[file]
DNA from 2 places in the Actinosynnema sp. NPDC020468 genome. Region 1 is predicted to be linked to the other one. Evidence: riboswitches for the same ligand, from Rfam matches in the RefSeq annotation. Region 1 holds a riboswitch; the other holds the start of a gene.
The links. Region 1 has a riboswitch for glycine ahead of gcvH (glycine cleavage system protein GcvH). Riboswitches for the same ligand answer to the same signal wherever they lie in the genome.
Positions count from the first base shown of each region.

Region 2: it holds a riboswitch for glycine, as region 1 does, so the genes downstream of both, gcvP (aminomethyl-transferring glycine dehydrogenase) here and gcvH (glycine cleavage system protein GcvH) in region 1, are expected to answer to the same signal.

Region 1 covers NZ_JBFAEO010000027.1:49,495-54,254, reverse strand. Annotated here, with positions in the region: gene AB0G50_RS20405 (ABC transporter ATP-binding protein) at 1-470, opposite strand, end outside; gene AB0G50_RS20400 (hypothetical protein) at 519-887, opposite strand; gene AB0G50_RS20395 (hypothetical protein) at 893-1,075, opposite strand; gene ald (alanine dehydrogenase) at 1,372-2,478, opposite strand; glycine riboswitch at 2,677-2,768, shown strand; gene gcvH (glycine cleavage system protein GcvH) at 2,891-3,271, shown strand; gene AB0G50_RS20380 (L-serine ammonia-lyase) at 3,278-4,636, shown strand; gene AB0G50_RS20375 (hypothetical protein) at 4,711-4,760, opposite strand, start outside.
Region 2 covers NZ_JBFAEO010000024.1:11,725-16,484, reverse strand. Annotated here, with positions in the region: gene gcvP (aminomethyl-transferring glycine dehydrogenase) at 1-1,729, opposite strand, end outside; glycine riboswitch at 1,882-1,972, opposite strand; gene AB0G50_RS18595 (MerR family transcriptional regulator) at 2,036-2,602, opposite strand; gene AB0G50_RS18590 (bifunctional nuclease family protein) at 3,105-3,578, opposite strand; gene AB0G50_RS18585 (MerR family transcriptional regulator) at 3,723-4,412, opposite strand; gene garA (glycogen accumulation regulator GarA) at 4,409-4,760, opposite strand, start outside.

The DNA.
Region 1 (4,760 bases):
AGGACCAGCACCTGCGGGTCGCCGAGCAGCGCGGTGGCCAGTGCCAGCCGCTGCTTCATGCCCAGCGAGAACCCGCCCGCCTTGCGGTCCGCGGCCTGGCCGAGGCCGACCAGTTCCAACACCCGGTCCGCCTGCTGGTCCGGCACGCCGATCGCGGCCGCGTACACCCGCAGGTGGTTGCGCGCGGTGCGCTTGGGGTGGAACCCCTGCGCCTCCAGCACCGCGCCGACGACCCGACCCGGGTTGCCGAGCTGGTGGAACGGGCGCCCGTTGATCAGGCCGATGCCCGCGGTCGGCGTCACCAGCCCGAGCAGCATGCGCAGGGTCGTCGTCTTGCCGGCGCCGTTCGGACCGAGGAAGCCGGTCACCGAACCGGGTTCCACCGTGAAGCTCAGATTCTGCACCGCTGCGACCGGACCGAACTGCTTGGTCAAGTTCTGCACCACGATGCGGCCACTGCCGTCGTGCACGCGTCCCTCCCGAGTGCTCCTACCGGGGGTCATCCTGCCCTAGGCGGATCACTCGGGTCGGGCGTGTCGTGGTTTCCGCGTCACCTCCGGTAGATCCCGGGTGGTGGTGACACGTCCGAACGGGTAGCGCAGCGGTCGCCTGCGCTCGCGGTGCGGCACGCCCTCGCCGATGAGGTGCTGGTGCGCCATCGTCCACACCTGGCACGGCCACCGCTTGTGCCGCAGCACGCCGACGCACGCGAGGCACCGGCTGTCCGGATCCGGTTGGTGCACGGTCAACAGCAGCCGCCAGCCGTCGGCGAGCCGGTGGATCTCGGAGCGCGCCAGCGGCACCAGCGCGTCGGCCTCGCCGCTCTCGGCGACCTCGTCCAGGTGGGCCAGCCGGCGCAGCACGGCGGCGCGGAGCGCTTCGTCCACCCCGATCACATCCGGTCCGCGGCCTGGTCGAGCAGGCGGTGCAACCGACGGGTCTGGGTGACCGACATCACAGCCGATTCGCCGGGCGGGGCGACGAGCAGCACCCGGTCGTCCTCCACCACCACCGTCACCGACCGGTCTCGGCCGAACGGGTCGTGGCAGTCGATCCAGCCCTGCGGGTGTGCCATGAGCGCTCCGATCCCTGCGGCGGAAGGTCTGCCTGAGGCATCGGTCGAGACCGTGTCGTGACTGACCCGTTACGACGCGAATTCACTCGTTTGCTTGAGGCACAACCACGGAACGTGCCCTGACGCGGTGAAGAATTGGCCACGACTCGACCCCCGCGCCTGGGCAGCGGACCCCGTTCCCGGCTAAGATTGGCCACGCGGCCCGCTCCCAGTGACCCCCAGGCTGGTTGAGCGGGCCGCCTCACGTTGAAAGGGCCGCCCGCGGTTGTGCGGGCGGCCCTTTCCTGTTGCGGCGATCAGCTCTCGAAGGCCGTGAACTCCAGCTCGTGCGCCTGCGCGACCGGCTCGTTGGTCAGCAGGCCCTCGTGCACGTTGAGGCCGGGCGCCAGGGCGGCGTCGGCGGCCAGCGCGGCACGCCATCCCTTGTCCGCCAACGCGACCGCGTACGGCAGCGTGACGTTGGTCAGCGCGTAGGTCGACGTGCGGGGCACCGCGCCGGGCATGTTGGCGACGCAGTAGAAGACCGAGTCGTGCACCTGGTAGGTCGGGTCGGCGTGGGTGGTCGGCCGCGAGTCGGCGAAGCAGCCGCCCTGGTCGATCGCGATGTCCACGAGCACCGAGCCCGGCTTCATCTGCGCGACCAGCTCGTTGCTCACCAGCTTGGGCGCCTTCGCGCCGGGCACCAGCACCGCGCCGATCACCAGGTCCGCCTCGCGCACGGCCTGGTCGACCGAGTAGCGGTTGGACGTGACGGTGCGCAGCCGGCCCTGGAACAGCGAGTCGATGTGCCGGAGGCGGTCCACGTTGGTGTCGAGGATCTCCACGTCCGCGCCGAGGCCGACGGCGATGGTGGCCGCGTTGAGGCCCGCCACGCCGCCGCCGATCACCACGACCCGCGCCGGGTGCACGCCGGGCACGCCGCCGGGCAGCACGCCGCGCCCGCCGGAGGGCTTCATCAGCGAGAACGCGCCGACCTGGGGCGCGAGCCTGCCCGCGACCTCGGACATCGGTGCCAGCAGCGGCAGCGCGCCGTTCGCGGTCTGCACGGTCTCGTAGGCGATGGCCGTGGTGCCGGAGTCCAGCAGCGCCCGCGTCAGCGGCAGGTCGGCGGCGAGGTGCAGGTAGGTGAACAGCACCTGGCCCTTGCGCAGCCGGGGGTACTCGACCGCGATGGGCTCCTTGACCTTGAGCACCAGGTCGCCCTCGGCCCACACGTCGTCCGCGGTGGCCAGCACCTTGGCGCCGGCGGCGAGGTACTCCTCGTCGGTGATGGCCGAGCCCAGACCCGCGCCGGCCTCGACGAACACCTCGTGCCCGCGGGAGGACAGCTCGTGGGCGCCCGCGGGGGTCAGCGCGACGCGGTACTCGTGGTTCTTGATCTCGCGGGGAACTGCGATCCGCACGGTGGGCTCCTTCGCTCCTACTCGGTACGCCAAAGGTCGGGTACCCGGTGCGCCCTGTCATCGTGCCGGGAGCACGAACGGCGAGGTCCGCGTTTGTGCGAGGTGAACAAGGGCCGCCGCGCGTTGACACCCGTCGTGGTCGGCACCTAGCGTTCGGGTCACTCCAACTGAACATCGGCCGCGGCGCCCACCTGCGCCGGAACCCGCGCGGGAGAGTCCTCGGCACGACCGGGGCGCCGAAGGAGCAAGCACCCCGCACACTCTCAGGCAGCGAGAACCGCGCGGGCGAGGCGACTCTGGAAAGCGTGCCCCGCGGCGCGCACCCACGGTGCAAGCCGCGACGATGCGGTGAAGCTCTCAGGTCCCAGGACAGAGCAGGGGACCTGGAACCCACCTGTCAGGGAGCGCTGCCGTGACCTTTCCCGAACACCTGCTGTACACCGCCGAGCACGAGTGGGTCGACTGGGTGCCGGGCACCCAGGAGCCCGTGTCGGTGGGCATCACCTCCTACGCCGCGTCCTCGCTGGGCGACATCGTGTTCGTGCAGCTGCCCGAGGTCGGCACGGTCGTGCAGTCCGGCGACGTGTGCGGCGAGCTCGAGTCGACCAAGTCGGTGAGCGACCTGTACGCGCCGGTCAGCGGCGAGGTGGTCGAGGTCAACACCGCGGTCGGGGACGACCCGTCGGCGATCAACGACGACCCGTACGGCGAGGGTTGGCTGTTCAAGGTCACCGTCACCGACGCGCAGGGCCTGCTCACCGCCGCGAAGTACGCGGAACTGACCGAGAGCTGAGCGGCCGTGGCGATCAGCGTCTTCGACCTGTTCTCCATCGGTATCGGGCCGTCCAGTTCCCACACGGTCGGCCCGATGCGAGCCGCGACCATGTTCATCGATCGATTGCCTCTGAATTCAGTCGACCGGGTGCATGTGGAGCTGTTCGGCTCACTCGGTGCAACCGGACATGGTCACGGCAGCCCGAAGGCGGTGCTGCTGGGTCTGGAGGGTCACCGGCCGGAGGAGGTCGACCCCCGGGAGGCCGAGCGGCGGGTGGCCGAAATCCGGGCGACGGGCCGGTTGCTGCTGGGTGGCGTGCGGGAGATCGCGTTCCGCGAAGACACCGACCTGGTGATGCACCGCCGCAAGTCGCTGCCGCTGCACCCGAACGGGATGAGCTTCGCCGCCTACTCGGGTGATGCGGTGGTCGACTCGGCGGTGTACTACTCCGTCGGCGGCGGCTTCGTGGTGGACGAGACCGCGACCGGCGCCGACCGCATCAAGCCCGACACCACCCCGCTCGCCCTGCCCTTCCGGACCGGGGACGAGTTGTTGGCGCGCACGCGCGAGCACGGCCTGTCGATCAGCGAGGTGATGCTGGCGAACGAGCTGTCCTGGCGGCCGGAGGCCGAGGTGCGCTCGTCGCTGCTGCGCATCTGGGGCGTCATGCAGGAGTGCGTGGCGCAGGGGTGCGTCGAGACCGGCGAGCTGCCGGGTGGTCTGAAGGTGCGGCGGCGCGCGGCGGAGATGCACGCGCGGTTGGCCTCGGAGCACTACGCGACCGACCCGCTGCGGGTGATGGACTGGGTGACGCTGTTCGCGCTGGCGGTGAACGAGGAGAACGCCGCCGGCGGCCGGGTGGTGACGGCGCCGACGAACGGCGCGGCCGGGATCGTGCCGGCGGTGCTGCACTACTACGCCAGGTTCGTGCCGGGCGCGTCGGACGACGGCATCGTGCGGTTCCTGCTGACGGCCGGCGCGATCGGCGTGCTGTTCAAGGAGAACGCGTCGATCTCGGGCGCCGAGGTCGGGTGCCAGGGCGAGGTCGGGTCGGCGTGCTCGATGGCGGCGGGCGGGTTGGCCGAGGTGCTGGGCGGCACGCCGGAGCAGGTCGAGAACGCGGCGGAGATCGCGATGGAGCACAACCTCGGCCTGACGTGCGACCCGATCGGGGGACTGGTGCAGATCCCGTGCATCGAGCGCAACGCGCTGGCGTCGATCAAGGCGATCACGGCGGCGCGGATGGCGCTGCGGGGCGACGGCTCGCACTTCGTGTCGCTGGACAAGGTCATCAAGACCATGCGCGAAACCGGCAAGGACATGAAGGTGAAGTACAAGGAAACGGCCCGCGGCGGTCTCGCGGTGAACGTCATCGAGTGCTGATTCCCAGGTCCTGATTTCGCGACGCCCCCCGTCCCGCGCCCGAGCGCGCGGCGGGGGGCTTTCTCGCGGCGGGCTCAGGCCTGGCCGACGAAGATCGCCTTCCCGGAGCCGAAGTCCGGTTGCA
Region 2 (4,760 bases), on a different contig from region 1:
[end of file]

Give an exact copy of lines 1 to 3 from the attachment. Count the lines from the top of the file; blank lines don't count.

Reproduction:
DNA from 2 places in the Actinosynnema sp. NPDC020468 genome. Region 1 is predicted to be linked to the other one. Evidence: riboswitches for the same ligand, from Rfam matches in the RefSeq annotation. Region 1 holds a riboswitch; the other holds the start of a gene.
The links. Region 1 has a riboswitch for glycine ahead of gcvH (glycine cleavage system protein GcvH). Riboswitches for the same ligand answer to the same signal wherever they lie in the genome.
Positions count from the first base shown of each region.